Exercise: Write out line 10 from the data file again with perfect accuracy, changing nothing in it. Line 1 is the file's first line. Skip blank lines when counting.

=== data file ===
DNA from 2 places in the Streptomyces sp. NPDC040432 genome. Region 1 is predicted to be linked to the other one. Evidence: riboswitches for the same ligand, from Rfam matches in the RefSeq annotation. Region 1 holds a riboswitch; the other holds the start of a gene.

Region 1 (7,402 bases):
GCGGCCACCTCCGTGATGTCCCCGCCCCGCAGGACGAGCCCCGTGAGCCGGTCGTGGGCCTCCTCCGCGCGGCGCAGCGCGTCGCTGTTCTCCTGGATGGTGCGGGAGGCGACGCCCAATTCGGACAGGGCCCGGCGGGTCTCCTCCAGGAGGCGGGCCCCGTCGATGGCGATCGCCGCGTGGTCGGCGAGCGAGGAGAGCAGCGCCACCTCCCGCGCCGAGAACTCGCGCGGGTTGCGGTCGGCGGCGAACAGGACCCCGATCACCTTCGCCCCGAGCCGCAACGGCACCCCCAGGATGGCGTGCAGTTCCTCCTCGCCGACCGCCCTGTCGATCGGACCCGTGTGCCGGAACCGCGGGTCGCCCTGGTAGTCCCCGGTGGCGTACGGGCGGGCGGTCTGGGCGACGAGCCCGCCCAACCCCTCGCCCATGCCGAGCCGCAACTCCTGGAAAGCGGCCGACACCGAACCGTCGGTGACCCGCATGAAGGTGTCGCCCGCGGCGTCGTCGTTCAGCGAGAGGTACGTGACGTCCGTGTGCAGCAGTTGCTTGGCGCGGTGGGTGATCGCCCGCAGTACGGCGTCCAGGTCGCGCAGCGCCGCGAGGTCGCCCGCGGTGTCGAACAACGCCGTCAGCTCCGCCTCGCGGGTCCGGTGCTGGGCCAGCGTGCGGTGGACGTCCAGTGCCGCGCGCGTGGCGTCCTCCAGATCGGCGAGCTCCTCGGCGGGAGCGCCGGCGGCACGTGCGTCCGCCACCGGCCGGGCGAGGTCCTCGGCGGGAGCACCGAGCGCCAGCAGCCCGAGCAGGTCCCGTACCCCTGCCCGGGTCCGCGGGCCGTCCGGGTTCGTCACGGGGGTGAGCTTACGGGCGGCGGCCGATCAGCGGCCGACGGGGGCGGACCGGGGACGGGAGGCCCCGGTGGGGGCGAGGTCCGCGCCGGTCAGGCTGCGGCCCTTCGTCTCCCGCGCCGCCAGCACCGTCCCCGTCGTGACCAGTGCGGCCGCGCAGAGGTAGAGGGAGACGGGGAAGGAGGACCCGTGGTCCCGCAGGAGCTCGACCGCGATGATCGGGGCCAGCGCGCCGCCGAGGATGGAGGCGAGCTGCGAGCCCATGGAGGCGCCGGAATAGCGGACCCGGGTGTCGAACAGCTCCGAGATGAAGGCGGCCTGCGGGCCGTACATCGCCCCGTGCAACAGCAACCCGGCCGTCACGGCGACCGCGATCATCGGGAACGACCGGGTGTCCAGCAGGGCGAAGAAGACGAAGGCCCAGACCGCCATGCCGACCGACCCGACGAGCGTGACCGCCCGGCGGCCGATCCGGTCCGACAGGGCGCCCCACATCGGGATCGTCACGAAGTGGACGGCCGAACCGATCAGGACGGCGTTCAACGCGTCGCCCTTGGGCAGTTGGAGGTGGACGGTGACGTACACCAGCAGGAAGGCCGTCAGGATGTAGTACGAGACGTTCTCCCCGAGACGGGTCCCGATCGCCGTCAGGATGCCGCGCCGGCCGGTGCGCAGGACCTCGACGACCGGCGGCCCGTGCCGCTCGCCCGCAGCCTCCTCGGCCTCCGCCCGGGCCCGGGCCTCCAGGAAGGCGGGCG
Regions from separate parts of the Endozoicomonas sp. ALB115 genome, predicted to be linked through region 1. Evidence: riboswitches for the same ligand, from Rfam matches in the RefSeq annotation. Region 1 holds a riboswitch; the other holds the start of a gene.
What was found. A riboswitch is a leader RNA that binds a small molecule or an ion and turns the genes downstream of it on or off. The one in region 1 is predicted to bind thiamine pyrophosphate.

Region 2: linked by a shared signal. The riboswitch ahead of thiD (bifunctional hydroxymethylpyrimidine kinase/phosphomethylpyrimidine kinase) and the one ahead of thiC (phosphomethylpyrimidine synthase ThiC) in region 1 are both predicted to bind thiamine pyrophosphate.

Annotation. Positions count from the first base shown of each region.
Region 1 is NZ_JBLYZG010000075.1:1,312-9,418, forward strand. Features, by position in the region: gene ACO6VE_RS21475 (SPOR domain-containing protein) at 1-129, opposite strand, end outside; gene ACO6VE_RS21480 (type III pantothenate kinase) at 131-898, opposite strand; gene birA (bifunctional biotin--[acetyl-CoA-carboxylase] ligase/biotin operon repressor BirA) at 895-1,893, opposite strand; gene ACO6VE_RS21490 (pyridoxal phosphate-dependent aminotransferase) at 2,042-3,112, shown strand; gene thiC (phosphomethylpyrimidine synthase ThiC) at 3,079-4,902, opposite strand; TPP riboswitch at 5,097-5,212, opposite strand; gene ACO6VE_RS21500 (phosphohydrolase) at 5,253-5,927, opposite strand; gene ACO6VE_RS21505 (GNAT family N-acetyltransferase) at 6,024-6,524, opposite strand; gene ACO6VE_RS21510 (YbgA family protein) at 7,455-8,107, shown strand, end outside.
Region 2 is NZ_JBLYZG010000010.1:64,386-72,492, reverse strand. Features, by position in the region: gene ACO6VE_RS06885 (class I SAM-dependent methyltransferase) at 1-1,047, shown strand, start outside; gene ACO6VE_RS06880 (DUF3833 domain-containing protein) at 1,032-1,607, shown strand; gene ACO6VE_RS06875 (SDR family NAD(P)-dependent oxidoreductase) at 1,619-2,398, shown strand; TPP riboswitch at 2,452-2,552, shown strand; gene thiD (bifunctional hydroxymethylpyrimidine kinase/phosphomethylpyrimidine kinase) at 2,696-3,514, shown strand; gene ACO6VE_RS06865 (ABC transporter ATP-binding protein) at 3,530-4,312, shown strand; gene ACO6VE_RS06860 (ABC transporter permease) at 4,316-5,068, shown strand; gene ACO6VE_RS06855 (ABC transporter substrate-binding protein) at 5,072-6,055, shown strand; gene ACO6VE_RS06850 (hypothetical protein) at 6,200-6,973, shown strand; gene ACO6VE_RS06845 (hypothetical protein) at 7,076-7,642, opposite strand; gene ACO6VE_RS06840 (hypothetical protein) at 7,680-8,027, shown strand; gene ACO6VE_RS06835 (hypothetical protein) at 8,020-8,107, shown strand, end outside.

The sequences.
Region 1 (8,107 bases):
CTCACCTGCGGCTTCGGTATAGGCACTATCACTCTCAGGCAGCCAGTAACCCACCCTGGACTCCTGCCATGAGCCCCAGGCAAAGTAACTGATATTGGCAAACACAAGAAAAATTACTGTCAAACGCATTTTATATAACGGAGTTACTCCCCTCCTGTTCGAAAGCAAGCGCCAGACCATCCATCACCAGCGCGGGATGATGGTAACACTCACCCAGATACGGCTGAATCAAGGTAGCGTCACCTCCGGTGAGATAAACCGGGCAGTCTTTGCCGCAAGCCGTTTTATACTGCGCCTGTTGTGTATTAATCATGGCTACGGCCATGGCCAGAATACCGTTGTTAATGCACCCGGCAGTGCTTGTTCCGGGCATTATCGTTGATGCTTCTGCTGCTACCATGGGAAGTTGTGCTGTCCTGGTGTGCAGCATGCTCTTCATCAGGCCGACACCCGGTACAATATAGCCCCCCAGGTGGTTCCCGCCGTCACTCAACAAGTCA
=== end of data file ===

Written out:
The sequences.